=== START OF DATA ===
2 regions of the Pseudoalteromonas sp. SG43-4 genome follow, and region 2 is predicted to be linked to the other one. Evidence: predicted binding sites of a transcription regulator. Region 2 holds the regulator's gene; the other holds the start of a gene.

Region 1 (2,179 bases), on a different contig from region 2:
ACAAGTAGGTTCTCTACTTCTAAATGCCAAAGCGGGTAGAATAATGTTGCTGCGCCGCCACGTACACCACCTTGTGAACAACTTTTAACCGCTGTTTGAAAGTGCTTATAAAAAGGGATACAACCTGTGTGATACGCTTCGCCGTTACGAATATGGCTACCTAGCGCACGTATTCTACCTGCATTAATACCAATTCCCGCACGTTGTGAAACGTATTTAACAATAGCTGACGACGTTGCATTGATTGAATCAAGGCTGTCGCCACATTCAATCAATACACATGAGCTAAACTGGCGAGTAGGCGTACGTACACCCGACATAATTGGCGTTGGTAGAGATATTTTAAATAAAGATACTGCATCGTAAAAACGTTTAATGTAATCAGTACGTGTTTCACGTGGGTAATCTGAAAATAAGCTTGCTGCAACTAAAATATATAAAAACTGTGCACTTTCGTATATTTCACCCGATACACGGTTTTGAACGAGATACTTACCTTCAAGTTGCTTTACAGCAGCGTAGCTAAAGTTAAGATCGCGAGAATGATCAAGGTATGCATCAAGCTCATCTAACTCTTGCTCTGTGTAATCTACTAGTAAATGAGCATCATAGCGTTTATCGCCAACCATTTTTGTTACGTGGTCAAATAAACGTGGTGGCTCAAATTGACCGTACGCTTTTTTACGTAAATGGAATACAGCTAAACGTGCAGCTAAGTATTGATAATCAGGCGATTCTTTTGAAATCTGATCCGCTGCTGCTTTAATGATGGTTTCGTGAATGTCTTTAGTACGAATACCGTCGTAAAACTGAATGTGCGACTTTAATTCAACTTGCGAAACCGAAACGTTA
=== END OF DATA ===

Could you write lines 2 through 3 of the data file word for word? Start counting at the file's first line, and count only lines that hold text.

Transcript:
Region 1 (2,179 bases), on a different contig from region 2:
ACAAGTAGGTTCTCTACTTCTAAATGCCAAAGCGGGTAGAATAATGTTGCTGCGCCGCCACGTACACCACCTTGTGAACAACTTTTAACCGCTGTTTGAAAGTGCTTATAAAAAGGGATACAACCTGTGTGATACGCTTCGCCGTTACGAATATGGCTACCTAGCGCACGTATTCTACCTGCATTAATACCAATTCCCGCACGTTGTGAAACGTATTTAACAATAGCTGACGACGTTGCATTGATTGAATCAAGGCTGTCGCCACATTCAATCAATACACATGAGCTAAACTGGCGAGTAGGCGTACGTACACCCGACATAATTGGCGTTGGTAGAGATATTTTAAATAAAGATACTGCATCGTAAAAACGTTTAATGTAATCAGTACGTGTTTCACGTGGGTAATCTGAAAATAAGCTTGCTGCAACTAAAATATATAAAAACTGTGCACTTTCGTATATTTCACCCGATACACGGTTTTGAACGAGATACTTACCTTCAAGTTGCTTTACAGCAGCGTAGCTAAAGTTAAGATCGCGAGAATGATCAAGGTATGCATCAAGCTCATCTAACTCTTGCTCTGTGTAATCTACTAGTAAATGAGCATCATAGCGTTTATCGCCAACCATTTTTGTTACGTGGTCAAATAAACGTGGTGGCTCAAATTGACCGTACGCTTTTTTACGTAAATGGAATACAGCTAAACGTGCAGCTAAGTATTGATAATCAGGCGATTCTTTTGAAATCTGATCCGCTGCTGCTTTAATGATGGTTTCGTGAATGTCTTTAGTACGAATACCGTCGTAAAACTGAATGTGCGACTTTAATTCAACTTGCGAAACCGAAACGTTA